BoJack, borderline, and self-forgiveness
Are we men or are we horses?
“You’re BoJack Horseman; there’s no cure for that.”
“You are all of the things that are wrong with you.”
“You ruin people; that’s what you are.”
Before I started watching BoJack Horseman a few weeks ago, the essence of what I knew about it was that “you’re not supposed to relate to BoJack .” He was introduced to me as one of those central characters – like Rick and Morty’s Rick, or the alcoholic writers at the centre of nearly every Stephen King novel – who often speak to people in a way that is less a comfort and more an indictment of their own character. If you see yourself in BoJack , as I was told by most of the people who recommended the show to me, that’s a red flag. Now that I’ve seen the show, I’d say that yes, it probably is a red flag, but also that there’s more than one way to react to flags of that colour. When I did find myself, in many ways, understanding what BoJack was wrestling with through six seasons with himself, I also realized that I was responding to the “red flag” it raised in a way that is so different than I would have years ago.
BoJack Horseman tackles a lot of topics through a lot of characters, but the story of the character BoJack is focused on the judgment he passes on himself. In turn, the judgment that we as viewers pass on BoJack is part of the watching experience, too. The show intentionally challenges the viewer every time BoJack does something harmful to think critically about how he (or they) should respond, to what degree we should condemn him. What’s more – we are challenged to decide if it’s productive or helpful to assign BoJack permanent shame for his repeated mistakes. The questions we’re encouraged to ask often challenge our ideas about justice, about how to deal with interpersonal harm, and about who deserves forgiveness and what that means. Sometimes the viewer sees themselves in Diane, someone often desperately trying to get BoJack to take accountability, but there is no simple perpetrator/victim dichotomy in BoJack and Diane’s relationship. In fact, as Diane points out, such a dichotomy is not realistic: “there are no ‘good guys’ and ‘bad guys.’ We’re all just ‘guys.’”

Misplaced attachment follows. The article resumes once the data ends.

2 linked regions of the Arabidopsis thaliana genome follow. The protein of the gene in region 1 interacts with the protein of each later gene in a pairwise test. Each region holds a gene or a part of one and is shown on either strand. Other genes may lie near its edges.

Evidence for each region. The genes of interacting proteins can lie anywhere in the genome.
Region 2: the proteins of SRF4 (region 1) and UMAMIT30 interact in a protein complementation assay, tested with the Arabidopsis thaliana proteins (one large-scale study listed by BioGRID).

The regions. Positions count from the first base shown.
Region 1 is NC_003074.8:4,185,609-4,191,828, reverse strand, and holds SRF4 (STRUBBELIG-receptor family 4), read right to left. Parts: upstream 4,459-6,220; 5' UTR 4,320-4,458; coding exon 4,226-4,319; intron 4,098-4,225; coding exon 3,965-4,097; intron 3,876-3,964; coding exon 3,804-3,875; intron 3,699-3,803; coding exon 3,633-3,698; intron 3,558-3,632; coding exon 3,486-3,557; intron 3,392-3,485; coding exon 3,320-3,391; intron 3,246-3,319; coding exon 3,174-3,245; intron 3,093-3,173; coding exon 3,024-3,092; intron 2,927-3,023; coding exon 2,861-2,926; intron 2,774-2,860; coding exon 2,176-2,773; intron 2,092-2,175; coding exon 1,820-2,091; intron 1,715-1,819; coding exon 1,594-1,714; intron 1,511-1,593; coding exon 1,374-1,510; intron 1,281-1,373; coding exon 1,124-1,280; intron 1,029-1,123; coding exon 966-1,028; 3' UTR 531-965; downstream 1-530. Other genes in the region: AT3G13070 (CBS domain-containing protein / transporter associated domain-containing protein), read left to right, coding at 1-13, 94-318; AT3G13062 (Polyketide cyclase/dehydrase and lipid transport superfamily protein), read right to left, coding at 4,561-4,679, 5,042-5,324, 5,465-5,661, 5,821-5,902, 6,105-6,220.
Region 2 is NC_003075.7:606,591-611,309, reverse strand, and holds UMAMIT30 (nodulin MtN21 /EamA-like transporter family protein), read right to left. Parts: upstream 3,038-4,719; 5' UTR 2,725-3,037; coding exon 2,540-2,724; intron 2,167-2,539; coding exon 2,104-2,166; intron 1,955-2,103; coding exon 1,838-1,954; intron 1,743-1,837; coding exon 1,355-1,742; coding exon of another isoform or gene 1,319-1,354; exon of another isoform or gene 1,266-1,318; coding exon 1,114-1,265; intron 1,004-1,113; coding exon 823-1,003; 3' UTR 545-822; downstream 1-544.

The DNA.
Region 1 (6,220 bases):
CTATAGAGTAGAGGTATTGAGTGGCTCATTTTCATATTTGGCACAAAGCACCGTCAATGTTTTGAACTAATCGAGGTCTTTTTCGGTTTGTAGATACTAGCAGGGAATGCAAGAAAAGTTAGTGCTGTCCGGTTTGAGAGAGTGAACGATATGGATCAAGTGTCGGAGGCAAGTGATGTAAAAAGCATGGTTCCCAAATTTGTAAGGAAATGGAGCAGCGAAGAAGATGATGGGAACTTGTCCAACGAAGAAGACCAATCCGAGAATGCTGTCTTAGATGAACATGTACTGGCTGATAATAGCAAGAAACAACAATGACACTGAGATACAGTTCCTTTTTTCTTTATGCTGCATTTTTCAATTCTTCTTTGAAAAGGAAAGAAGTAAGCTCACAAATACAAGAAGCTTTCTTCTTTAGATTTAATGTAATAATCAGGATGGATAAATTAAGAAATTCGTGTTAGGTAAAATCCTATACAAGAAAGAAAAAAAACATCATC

There’s a lot of meta-commentary around this; the book Diane writes and the movies and shows BoJack stars in all act as metaphors for the Netflix series itself. We’re always supposed to be thinking: should we be glorifying people like BoJack by investing in their emotional turmoil? Is that just making excuses for what they do, and silencing the people they hurt? They are difficult questions, but ultimately, we have to realize that BoJack is the main character of his own story (not to mention that we can’t hold a fictional horse accountable) and that he has to find a way to live with himself. And if we do unfortunately relate to BoJack – that is, realize that we are capable of hurting the people around us or have done so before – eventually we are invited to realize that we are our own protagonists and have to find a way to live with ourselves, too.